Nasal Gel Enhances Levodopa Delivery to Brain in Preclinical Study
The findings support the potential of intranasal administration as a way to reach the brain and bypass the breakdown of levodopa by the liver and gut — rendering it less available — when given orally, allowing patients to control their symptoms for longer.
The study, “Enhanced Delivery of Neuroactive Drugs via Nasal Delivery with a Self-Healing Supramolecular Gel,” was published in the journal Advanced Science.
The hallmark of Parkinson’s disease is the loss of dopaminergic neurons, those responsible for making the neurotransmitter dopamine, a chemical messenger that allows nerve cells to communicate and, among other functions, helps regulate movement.
Oral levodopa, or L-DOPA — a precursor to dopamine — is converted to dopamine once it reaches the brain and has long been one of the gold standards for Parkinson’s treatment.
However, over time the treatment becomes less effective, with patients requiring higher doses to ease symptoms. This is because metabolism of the substance is upregulated with prolonged exposure to levodopa and the compound is broken down by the liver and gut before reaching the brain. Eventually, in more severe cases, the therapy needs to be given intravenously.
“The current drug used for Parkinson’s Disease is effective to a point, but after a long period of use the body starts to breakdown the drug before it gets to the brain where it is most needed,” David Smith, PhD, professor at the University of York’s department of chemistry, and the study’s co-lead author said in a press release.
“This means increased dosage is necessary, and in later stages, sometimes, instead of tablets, the drug has to be injected,” he added.
Delivering therapeutics via the nasal cavity allows for a rapid absorption by the bloodstream, and is a direct way into the brain via the olfactory and trigeminal nerves, which transmit sensory information from the face to the brain.
In their study, researchers developed a gel loaded with levodopa. The gel first acts as a liquid when going in the nose but rapidly changes into a thin layer of gel. The gel adheres to nasal walls, providing a rapid release of the therapeutic agent.
“Investigations into nasal sprays have long been of interest as a more effective delivery because of its direct route to the brain via the nerves that service the nose, but the challenge here is to find a way of making it adhere to the nasal tissue long enough to release a good dosage of the drug,” Smith said.
Their system is based on a hydrogel consisting of a glutamine amide derivative and benzaldehyde, a substance used in perfumes and flavoring. Although benzaldehyde in high concentrations can cause nasal irritation, the hydrogel uses a lower concentration (0.115% weight/volume) than what is used in perfumes.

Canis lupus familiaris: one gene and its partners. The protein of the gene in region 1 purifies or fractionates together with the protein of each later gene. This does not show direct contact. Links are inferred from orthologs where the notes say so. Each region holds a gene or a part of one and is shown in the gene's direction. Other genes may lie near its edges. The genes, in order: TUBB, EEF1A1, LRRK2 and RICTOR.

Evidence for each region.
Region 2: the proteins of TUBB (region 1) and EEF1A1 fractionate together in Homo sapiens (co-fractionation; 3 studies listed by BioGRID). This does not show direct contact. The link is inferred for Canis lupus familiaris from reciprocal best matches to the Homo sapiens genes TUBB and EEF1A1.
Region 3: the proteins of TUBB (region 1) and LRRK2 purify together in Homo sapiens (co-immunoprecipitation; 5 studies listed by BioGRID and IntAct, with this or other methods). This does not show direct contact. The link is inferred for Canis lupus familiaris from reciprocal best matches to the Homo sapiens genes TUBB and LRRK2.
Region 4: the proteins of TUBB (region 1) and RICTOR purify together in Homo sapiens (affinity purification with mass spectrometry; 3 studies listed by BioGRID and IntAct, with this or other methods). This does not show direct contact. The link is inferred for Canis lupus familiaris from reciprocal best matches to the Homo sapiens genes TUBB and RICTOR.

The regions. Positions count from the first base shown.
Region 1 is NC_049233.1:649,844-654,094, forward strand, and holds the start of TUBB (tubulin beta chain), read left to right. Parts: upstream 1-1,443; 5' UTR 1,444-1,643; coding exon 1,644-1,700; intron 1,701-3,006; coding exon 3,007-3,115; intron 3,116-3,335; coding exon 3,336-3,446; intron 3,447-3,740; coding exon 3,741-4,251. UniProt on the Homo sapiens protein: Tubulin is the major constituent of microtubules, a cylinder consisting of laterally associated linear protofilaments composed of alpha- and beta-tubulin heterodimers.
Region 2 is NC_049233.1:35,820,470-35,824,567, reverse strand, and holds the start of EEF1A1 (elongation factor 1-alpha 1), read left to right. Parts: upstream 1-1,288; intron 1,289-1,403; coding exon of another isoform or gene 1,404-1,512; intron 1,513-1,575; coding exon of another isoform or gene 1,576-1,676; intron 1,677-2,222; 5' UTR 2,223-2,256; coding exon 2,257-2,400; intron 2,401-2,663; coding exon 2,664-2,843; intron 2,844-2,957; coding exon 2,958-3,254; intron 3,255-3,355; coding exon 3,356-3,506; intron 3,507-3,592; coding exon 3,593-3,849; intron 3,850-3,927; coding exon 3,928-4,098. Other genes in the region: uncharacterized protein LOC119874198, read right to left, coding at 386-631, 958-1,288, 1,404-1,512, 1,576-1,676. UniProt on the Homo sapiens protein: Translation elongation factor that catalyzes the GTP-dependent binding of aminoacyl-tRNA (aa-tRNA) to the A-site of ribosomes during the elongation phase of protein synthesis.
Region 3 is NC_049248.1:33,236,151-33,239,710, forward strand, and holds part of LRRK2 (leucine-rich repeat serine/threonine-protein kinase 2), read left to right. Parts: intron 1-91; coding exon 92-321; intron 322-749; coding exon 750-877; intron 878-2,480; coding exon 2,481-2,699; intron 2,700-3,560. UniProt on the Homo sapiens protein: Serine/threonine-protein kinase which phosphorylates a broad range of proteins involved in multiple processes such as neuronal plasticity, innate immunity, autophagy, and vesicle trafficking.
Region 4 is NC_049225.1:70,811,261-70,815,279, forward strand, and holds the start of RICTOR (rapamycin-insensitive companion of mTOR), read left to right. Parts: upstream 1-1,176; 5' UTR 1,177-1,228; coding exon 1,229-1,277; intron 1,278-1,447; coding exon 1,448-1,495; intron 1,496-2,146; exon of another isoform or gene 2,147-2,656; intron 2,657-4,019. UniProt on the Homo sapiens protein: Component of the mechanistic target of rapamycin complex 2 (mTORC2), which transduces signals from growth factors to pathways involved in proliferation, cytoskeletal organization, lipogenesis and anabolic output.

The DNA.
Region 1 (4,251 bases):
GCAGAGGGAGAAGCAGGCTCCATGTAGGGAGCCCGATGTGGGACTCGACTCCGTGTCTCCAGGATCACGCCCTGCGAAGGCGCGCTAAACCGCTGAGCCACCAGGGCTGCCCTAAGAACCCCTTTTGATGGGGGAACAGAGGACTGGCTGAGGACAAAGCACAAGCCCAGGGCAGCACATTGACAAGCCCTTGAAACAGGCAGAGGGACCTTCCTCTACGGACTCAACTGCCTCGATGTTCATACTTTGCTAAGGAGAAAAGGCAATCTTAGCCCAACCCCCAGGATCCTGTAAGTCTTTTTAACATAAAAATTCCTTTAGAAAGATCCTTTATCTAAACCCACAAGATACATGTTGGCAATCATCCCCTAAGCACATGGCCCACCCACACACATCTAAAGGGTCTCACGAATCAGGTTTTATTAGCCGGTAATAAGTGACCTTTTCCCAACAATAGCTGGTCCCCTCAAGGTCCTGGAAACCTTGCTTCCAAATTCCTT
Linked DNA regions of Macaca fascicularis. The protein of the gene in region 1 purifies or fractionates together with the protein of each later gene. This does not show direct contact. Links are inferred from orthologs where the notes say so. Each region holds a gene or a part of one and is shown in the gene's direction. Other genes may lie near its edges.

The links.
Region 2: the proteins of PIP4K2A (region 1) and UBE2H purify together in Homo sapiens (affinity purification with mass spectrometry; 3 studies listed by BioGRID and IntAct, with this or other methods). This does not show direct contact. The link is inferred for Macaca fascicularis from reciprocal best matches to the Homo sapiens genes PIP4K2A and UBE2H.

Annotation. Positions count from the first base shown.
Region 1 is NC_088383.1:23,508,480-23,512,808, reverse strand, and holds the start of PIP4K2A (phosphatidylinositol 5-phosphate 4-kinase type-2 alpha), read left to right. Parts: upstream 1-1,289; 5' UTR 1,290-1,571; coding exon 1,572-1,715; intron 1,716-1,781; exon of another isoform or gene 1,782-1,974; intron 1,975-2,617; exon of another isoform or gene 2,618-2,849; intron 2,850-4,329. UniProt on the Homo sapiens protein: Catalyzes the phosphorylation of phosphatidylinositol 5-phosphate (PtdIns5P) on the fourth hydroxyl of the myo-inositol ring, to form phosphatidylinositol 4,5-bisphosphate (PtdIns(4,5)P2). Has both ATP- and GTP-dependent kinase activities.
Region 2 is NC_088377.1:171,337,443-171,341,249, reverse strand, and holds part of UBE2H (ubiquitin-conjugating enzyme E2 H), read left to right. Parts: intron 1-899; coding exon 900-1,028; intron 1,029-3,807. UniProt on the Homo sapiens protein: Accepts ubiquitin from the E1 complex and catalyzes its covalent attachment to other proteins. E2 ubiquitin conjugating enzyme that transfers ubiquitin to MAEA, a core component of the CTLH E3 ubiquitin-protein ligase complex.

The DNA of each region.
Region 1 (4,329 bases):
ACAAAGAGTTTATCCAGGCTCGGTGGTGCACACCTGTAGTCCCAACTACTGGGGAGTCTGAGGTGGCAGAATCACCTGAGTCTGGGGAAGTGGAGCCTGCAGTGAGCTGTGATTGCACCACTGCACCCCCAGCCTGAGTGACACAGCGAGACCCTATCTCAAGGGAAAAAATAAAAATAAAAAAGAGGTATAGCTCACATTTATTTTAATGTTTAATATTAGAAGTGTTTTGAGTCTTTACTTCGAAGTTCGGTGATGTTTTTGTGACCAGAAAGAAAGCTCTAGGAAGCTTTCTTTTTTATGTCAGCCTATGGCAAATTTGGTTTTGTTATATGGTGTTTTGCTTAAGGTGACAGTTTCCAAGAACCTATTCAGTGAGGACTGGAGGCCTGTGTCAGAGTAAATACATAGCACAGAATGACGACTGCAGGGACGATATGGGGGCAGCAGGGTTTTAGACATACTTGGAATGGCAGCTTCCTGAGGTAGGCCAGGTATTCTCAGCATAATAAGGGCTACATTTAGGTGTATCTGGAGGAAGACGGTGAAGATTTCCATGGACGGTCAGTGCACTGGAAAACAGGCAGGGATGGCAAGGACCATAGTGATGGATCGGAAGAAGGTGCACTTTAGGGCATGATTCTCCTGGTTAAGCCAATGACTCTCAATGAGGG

Characterization of its mechanical properties showed that the gel was extremely soft and therefore suited for nasal delivery.
“The results indicated that the gel gave the drug better adhesion inside the nose, which allowed for better levels of uptake into both the blood and brain,” Smith said.
Next, the scientists used radiolabeled levodopa to analyze its distribution following intranasal administration into mice. They compared the distribution of levodopa when given as the hydrogel versus when given as a solution directly into the bloodstream.
Levodopa was detected in the brain, nasal cavities, and blood in both cases, but delivery into the brain was more efficient when using the hydrogel. Within 10 minutes after delivery, 27.55% of levodopa was found in the nasal cavity using the hydrogel, compared to 14.60% when given as a solution. Twenty minutes post-delivery, these values fell to 15.70% and 6.44%, respectively.
“Nasal delivery with our gel formulation therefore achieves 4.1 times more brain uptake of l-DOPA and 2.1 times more l-DOPA in the blood 10 min after administration than intravenous delivery of an equivalent dose,” the researchers wrote.
The researchers are now working on adapting their gel system into spray devices to be tested in clinical trials.
“Not only did the gel perform better than a simple solution, but the brain uptake was better than that achieved using intravenous injection of the drug,” said Khuloud Al-Jamal, PhD, professor and chair of drug delivery and nanomedicine at King’s College London, and co-lead author of the study.
“This suggests that nasal delivery of Parkinson’s drugs using this type of gel may have clinical relevance” she added.